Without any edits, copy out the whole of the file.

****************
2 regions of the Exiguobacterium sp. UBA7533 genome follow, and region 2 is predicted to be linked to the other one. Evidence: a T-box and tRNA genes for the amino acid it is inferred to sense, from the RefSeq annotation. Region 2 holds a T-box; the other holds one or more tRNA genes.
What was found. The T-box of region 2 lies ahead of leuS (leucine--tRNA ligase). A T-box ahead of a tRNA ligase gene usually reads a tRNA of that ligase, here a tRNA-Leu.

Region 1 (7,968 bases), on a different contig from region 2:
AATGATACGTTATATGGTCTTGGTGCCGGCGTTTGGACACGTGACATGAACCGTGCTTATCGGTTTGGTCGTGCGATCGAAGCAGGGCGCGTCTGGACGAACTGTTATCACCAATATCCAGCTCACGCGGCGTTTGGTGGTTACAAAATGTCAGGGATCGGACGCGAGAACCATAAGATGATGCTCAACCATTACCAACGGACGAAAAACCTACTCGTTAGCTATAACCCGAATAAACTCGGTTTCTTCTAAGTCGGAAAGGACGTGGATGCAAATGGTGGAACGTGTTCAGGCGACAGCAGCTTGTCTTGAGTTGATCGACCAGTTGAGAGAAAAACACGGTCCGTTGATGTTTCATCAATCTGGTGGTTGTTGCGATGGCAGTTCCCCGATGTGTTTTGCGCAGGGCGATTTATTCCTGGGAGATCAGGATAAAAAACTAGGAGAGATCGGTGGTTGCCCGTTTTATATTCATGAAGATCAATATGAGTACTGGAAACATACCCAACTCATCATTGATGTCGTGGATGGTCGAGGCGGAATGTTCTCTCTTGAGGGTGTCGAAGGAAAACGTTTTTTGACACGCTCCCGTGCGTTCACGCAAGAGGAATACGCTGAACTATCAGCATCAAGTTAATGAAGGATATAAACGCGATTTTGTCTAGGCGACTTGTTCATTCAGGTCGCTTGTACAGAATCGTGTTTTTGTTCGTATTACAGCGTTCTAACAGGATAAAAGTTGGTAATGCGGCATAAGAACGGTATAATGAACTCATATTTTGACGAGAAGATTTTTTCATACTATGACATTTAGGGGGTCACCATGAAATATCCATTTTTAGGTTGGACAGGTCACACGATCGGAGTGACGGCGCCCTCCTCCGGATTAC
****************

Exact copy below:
2 regions of the Exiguobacterium sp. UBA7533 genome follow, and region 2 is predicted to be linked to the other one. Evidence: a T-box and tRNA genes for the amino acid it is inferred to sense, from the RefSeq annotation. Region 2 holds a T-box; the other holds one or more tRNA genes.
What was found. The T-box of region 2 lies ahead of leuS (leucine--tRNA ligase). A T-box ahead of a tRNA ligase gene usually reads a tRNA of that ligase, here a tRNA-Leu.

Region 1 (7,968 bases), on a different contig from region 2:
AATGATACGTTATATGGTCTTGGTGCCGGCGTTTGGACACGTGACATGAACCGTGCTTATCGGTTTGGTCGTGCGATCGAAGCAGGGCGCGTCTGGACGAACTGTTATCACCAATATCCAGCTCACGCGGCGTTTGGTGGTTACAAAATGTCAGGGATCGGACGCGAGAACCATAAGATGATGCTCAACCATTACCAACGGACGAAAAACCTACTCGTTAGCTATAACCCGAATAAACTCGGTTTCTTCTAAGTCGGAAAGGACGTGGATGCAAATGGTGGAACGTGTTCAGGCGACAGCAGCTTGTCTTGAGTTGATCGACCAGTTGAGAGAAAAACACGGTCCGTTGATGTTTCATCAATCTGGTGGTTGTTGCGATGGCAGTTCCCCGATGTGTTTTGCGCAGGGCGATTTATTCCTGGGAGATCAGGATAAAAAACTAGGAGAGATCGGTGGTTGCCCGTTTTATATTCATGAAGATCAATATGAGTACTGGAAACATACCCAACTCATCATTGATGTCGTGGATGGTCGAGGCGGAATGTTCTCTCTTGAGGGTGTCGAAGGAAAACGTTTTTTGACACGCTCCCGTGCGTTCACGCAAGAGGAATACGCTGAACTATCAGCATCAAGTTAATGAAGGATATAAACGCGATTTTGTCTAGGCGACTTGTTCATTCAGGTCGCTTGTACAGAATCGTGTTTTTGTTCGTATTACAGCGTTCTAACAGGATAAAAGTTGGTAATGCGGCATAAGAACGGTATAATGAACTCATATTTTGACGAGAAGATTTTTTCATACTATGACATTTAGGGGGTCACCATGAAATATCCATTTTTAGGTTGGACAGGTCACACGATCGGAGTGACGGCGCCCTCCTCCGGATTAC